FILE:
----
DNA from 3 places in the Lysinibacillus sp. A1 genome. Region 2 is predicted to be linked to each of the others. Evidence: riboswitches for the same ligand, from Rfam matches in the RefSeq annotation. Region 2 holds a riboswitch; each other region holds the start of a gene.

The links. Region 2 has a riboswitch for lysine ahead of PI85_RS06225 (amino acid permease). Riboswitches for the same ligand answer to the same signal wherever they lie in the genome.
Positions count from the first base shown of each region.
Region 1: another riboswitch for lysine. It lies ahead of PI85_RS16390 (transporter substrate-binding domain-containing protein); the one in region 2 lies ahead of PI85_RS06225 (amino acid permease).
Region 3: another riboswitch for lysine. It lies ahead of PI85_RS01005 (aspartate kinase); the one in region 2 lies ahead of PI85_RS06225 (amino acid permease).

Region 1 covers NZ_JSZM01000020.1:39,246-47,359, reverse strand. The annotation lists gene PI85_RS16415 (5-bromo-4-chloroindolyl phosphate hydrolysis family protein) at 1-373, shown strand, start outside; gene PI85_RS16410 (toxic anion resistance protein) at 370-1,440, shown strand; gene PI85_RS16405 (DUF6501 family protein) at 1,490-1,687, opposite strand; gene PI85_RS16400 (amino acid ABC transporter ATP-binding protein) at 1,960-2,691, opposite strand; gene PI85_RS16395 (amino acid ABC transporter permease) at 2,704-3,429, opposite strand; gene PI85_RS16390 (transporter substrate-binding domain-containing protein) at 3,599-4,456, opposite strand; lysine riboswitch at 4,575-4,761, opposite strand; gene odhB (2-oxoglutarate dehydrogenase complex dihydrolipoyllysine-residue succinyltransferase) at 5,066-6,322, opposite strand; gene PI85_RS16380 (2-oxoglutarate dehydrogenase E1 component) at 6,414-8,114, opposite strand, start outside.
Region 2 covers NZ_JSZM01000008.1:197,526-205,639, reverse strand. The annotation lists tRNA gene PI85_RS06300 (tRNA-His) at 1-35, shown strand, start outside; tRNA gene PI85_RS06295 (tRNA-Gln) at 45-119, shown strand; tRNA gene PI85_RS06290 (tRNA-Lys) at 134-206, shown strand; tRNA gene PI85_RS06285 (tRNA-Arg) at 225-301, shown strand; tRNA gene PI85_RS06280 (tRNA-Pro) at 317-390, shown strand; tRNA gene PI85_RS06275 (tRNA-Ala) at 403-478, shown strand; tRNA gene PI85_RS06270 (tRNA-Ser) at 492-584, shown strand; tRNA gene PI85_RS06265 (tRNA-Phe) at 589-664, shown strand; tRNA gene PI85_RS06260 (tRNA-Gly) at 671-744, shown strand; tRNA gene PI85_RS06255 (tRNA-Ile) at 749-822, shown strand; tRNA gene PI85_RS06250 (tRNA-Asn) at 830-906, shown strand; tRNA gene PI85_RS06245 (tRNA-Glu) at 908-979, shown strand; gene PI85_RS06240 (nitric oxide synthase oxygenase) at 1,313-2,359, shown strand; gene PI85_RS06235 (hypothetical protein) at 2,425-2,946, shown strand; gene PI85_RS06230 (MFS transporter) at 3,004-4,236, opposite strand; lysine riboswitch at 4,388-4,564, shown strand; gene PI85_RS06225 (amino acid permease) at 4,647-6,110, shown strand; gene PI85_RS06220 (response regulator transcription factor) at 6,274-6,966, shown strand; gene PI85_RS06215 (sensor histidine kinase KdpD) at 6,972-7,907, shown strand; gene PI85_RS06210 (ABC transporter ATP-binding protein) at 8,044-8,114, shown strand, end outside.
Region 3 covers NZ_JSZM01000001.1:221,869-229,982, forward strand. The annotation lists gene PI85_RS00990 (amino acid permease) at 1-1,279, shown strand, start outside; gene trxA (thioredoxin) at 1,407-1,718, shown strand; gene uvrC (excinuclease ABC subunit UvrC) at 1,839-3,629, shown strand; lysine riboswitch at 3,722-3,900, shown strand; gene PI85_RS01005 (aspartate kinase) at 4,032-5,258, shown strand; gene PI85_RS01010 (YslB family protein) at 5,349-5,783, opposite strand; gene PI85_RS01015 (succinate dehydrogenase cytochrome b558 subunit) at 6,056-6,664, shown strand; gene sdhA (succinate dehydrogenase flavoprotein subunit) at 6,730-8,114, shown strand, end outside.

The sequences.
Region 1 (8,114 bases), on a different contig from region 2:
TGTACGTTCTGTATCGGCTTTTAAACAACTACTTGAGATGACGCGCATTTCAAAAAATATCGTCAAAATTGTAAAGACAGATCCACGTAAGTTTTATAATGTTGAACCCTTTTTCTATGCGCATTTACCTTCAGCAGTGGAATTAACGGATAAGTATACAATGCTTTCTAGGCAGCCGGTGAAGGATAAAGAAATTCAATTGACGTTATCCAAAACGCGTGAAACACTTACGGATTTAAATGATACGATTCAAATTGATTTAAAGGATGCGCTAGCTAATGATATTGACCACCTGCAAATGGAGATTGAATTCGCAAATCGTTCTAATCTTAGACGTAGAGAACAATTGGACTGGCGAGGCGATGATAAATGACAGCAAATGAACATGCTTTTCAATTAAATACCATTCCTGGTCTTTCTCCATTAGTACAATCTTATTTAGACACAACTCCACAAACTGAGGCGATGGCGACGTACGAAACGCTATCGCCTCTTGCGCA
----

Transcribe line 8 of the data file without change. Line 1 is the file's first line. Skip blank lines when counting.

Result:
Region 3 covers NZ_JSZM01000001.1:221,869-229,982, forward strand. The annotation lists gene PI85_RS00990 (amino acid permease) at 1-1,279, shown strand, start outside; gene trxA (thioredoxin) at 1,407-1,718, shown strand; gene uvrC (excinuclease ABC subunit UvrC) at 1,839-3,629, shown strand; lysine riboswitch at 3,722-3,900, shown strand; gene PI85_RS01005 (aspartate kinase) at 4,032-5,258, shown strand; gene PI85_RS01010 (YslB family protein) at 5,349-5,783, opposite strand; gene PI85_RS01015 (succinate dehydrogenase cytochrome b558 subunit) at 6,056-6,664, shown strand; gene sdhA (succinate dehydrogenase flavoprotein subunit) at 6,730-8,114, shown strand, end outside.